About a Mountain

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A Year in Reading: Aimee Bender

Home, Marilynne Robinson: I loved Gilead, and it is a pleasure and feels like a gift to spend time with this prose.  Reading Robinson, for me, takes a lot of focus, and I find myself rereading lines often, but the reward for this pace is a calmness lifting up off the pages, and a careful generous dipping into a deep and beautiful well.  She is the opposite and maybe even an antidote to fast-paced technology.

Big Machine, Victor LaValle: A wonderfully interesting and resonant read.  Two scenes in this book in particular are still so vivid to me that I could probably tell you about them in detail without glancing at the pages; they are etched on the brain.    

When You Reach Me, Rebecca Stead and The Hunger Games, Suzanne Collins: Two satisfying, inventive, page-turning YA reads.

About a Mountain, John D’Agata: The momentum he builds, by the end!  The layering, the surprises, the way he does not use the double space break…  somehow this book feels like he’s thinking/dreaming up facts on the spot; they are that available to the prose, that effortlessly flowing along.

Dearest Creature, Amy Gerstler: There’s an amazing poem about a dog’s view on shit that is full of dignity and depth.  But I kept rereading the first poem– it took awhile to move past it, I found it so moving.

The Old Man and the Sea, Hemingway: I’d never read this one before– still am thinking about what a simple, deep story he tells.  The story has the classic mythic feel of a long-lasting fable or tale, in how it’s hard to imagine it didn’t exist before– like he plucked it off a tree, or dug it from the ground.  But it’s also a complicated study of regret and disappointment and aging, so even though the plot movement is direct and unfussy, there’s real nuance in what lingers with a reader.

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A Year in Reading: David Shields

Nicholson Baker, The Anthologist (there are passages in this book that I love as much as anything Baker has ever written–which is saying something)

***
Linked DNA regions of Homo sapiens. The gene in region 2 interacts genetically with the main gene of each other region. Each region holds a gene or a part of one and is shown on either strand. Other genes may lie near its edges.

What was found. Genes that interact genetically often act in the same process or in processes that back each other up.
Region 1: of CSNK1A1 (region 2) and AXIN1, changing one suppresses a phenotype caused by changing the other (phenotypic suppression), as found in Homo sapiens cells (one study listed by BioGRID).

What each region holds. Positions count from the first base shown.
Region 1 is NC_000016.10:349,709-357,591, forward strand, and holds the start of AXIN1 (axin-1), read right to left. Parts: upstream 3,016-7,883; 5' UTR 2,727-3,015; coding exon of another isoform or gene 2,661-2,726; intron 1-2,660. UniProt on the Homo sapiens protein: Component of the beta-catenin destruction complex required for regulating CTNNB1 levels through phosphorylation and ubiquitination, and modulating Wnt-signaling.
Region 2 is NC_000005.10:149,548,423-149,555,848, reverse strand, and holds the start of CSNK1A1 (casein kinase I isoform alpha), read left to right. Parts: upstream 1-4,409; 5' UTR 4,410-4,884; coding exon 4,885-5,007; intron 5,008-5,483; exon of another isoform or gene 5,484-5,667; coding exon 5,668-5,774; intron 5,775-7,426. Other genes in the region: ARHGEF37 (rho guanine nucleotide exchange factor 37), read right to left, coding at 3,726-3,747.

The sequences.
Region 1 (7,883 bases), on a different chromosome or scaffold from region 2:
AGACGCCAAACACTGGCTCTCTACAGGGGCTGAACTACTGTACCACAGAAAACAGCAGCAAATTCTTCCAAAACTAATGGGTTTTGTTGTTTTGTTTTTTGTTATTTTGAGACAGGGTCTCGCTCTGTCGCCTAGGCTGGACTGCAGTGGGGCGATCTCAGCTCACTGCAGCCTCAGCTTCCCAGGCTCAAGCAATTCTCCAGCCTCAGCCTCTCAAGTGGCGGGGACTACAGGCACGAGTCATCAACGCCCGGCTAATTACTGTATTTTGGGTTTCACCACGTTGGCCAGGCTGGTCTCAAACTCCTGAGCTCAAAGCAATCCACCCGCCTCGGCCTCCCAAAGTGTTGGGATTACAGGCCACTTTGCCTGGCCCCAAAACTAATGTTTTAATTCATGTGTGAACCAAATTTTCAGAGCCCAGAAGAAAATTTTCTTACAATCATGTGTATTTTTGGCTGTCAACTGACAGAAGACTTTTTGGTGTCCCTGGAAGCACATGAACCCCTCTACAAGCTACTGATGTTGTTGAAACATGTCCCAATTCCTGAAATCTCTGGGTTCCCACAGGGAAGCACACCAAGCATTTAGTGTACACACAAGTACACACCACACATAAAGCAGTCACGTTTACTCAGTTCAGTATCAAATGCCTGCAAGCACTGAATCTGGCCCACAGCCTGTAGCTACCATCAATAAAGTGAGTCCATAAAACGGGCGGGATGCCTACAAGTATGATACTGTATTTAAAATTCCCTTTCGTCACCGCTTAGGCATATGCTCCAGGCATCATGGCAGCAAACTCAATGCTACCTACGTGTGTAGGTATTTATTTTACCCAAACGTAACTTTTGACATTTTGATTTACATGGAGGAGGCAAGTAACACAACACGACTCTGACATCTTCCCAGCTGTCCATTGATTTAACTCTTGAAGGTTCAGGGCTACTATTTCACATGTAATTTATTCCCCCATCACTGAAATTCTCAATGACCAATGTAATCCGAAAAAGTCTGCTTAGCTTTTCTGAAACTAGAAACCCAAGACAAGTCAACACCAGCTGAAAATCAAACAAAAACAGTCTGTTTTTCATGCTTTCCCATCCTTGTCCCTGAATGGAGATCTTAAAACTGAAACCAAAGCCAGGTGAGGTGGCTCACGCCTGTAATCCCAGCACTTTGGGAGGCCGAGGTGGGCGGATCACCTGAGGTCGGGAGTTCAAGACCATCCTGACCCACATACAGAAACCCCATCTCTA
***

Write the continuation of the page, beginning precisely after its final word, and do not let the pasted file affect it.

Grégoire Bouillier, The Mystery Guest (I reread this book seemingly monthly, attempting–futilely–to figure out how he managed this brief, perfect magic trick.)

Joe Brainard, I Remember (I’m very late to the party on this book, but it’s an extraordinary assemblage of seemingly unconnected–in fact, profoundly interconnected–sentences)

Albert Camus, The Fall (see The Mystery Guest)

Robert Clark, The Angel of Doubt (an as yet unpublished manuscript; a gorgeously written, deeply felt, and relentlessly smart sequence of intereconnected essays about religion, art, and sex, not necessarily in that order)

Cyril Connolly, The Unquiet Grave (see The Mystery Guest)

John D’Agata, About a Mountain (a beautiful embodiment of what is to me a
central principle of great nonfiction: it’s not remotely about what it purports to be about)

Amy Fusselman, The Pharmacist’s Mate (see The Mystery Guest)

Simon Gray, The Smoking Diaries (4 volumes of diaries; read together, they dwarf his plays and are commensurate, I swear to god, with Proust)

Spalding Gray, Morning, Noon, and Night (see The Mystery Guest)

David Kirby, The House on Boulevard Street (very late to the party on Kirby, too; I love his work; “poetry as well-written as prose,” as good ole Ez said)

Phillip Lopate, Notes on Sontag (I disagree with Lopate’s assessment–in my view, too generous–but I love the book)

Sarah Manguso, The Two Kinds of Decay (one of the least sentimental and most deeply emotional books I’ve ever read)

Alphonse Daudet, In the Land of Pain (see above)

Maggie Nelson, Bluets (utterly brilliant)

Brevity: Blaise Pascal, Pensées; Don Patterson, Best Thought, Worst Thought; François Le Rochefoucauld, Maxims

Marguerite Duras, Hiroshima Mon Amour (the screenplay; the best book she ever wrote)

Laurence Sterne, Tristram Shandy (where it all started and ended)

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